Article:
Go Back  British Expats > Living & Moving Abroad > Australia
Reload this Page >

Slightly off but help desperately required

Slightly off but help desperately required

Old May 16th 2002, 12:19 pm
  #1  
Forum Regular
Thread Starter
 
jasmin's Avatar
 
Joined: Apr 2002
Location: Living in Sydney and having a ball
Posts: 206
jasmin is an unknown quantity at this point
Default Slightly off but help desperately required

Life is strange they say!
We have our PR, horrah... we have just found a buyer for our house.. horrah
we have asked for our fixed term loan to be terminated early by the building society, cost £8,000
Please can anyone suggest a route we can take to get this amount lowered.
We are desparate, so much for a new start etc
we just don't see how we afford that amount of money
jasmin is offline  
Old May 16th 2002, 1:36 pm
  #2  
Just Joined
 
Joined: Apr 2002
Posts: 13
Gerard2 is an unknown quantity at this point
Default Re: Slightly off but help desperately required

We are in the same situation. It is one of the reasons why we have decided to rent our house out initially, rather than sell it. Halifax will let us do that without changing the interest rate or charging the early redemption penalties.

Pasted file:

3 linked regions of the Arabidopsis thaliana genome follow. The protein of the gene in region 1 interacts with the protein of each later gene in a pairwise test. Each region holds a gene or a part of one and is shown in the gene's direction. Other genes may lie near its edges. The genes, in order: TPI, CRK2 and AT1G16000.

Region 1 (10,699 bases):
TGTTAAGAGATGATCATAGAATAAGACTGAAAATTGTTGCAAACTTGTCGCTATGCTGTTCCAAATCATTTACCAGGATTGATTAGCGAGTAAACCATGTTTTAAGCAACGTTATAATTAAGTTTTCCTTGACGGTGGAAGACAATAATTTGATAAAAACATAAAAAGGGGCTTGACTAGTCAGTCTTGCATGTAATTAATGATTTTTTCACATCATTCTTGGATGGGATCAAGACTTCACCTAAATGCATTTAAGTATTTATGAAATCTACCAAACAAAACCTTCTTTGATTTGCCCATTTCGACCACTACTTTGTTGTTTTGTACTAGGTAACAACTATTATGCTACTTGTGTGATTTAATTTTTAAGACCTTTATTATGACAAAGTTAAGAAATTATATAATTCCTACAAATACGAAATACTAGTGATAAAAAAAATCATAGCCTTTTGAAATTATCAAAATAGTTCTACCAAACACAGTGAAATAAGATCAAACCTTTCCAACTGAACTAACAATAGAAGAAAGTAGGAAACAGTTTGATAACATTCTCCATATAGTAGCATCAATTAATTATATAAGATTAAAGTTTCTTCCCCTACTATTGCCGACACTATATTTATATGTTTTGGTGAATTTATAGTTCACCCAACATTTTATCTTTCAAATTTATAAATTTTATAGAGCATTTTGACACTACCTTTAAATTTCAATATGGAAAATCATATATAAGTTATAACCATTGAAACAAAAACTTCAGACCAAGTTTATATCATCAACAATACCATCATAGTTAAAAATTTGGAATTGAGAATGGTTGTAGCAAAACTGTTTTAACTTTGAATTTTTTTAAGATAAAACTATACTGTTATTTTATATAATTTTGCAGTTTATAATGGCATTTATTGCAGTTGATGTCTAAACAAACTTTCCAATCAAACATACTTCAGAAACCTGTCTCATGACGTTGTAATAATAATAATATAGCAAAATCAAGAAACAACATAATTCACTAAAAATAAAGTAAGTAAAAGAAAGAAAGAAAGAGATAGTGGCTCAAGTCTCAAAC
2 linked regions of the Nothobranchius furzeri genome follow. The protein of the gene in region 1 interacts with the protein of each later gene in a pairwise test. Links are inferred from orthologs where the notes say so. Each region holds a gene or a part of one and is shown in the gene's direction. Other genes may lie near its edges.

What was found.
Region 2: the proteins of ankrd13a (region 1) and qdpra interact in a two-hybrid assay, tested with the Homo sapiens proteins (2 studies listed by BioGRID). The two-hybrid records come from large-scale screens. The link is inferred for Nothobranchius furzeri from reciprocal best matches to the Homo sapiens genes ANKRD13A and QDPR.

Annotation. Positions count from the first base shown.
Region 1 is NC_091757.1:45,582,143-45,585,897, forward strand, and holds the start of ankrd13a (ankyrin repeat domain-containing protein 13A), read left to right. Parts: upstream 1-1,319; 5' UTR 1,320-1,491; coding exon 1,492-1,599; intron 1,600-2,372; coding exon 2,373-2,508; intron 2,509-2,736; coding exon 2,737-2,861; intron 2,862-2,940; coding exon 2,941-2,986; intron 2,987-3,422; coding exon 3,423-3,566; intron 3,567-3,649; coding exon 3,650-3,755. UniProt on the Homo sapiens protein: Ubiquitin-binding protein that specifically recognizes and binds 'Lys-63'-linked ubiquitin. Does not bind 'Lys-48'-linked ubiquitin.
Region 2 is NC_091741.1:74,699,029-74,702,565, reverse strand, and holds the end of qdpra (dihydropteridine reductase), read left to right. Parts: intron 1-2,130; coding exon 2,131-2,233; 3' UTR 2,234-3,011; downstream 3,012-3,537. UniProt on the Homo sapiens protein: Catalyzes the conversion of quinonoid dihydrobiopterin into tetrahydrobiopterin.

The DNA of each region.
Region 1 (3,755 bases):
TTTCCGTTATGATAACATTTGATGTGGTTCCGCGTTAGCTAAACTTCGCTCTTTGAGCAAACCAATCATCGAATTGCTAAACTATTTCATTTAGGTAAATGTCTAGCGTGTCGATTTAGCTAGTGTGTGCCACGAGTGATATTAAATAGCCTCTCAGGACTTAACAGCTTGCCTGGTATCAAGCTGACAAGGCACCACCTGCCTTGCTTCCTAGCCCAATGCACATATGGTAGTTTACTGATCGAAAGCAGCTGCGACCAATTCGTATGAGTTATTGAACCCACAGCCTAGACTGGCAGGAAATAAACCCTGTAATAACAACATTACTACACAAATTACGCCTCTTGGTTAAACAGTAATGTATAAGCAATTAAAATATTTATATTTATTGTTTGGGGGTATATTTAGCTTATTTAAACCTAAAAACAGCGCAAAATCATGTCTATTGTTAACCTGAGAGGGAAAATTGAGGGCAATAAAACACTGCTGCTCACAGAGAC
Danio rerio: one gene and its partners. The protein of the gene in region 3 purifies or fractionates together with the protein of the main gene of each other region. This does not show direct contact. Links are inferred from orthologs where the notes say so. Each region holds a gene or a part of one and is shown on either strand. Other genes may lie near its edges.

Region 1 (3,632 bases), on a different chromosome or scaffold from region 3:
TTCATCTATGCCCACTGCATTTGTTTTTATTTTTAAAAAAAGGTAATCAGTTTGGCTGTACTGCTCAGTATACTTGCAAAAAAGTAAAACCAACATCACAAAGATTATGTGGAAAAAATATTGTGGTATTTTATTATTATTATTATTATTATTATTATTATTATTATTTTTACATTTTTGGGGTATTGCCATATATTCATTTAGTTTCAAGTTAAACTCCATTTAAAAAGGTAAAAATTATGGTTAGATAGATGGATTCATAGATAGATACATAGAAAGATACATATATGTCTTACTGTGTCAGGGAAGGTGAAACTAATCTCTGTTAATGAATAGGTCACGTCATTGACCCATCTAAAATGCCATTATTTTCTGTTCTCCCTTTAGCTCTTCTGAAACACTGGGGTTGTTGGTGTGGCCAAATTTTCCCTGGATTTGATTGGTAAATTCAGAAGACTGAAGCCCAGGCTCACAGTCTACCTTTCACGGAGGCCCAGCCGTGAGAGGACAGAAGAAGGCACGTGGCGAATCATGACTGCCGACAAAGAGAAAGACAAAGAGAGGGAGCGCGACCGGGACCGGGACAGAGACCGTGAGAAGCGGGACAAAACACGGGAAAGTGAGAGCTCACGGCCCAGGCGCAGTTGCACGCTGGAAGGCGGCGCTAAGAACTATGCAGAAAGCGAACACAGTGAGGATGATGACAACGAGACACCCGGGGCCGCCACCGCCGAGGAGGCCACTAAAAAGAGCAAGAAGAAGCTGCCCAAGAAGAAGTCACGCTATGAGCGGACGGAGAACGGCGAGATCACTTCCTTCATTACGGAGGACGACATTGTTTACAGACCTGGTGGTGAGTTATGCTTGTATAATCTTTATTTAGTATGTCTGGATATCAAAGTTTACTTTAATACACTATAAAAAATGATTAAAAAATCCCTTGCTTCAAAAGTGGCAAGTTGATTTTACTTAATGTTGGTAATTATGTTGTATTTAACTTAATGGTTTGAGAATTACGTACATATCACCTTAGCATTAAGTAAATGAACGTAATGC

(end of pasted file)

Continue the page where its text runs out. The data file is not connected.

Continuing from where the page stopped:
It you need some of the equity from the house you can remortgage to release it.

We also figure that if things don't work out in Australia we won't have lost out in the UK property market.

The factors to consider include:
How easy is it to let your house from the other side of the world?, How long before the redemption penalties are over?
How much equity you have in the house.

It will also affect what sort of accommodation you can afford in Oz.
We are going to rent a place in Sydney until we sort out work, schools etc.

What do you think?
Gerard2 is offline  
Old May 16th 2002, 1:49 pm
  #3  
Forum Regular
Thread Starter
 
jasmin's Avatar
 
Joined: Apr 2002
Location: Living in Sydney and having a ball
Posts: 206
jasmin is an unknown quantity at this point
Default Re: Slightly off but help desperately required

Hi Gerard

The reason we changed onto this fixed rate was 18 months ago we decided to rent our house out when we moved.
In the interim we have changed our mind and would rather give ourselves every chance down there by having the collatoral available.
We live in Jersey and the housing market here is very volatile, if our 'bent' tax laws change or the finance houses pull out chances are we will be in negative equity and we decided it wasn't worth the risk.
Lastly if we rented the house out for say 2 years and then decided to sell, we feel it would be very difficult to do from the other side of the world and also we would need tenants out whilst we have people looking therefore for those months we would have to cover the mortgage which at the mo is around £1000 a month
I dunno I suppose we will just have to stomach it, its just a mare as I reckon in Brisbane that will proby be a years salary for me.
Ah well.
jasmin is offline  
Old May 17th 2002, 10:20 am
  #4  
Jaj
Guest
 
Posts: n/a
Default Re: Slightly off but help desperately required

8 months interest sounds rather high for a redemption penalty. When does the penalty
reduce/expire?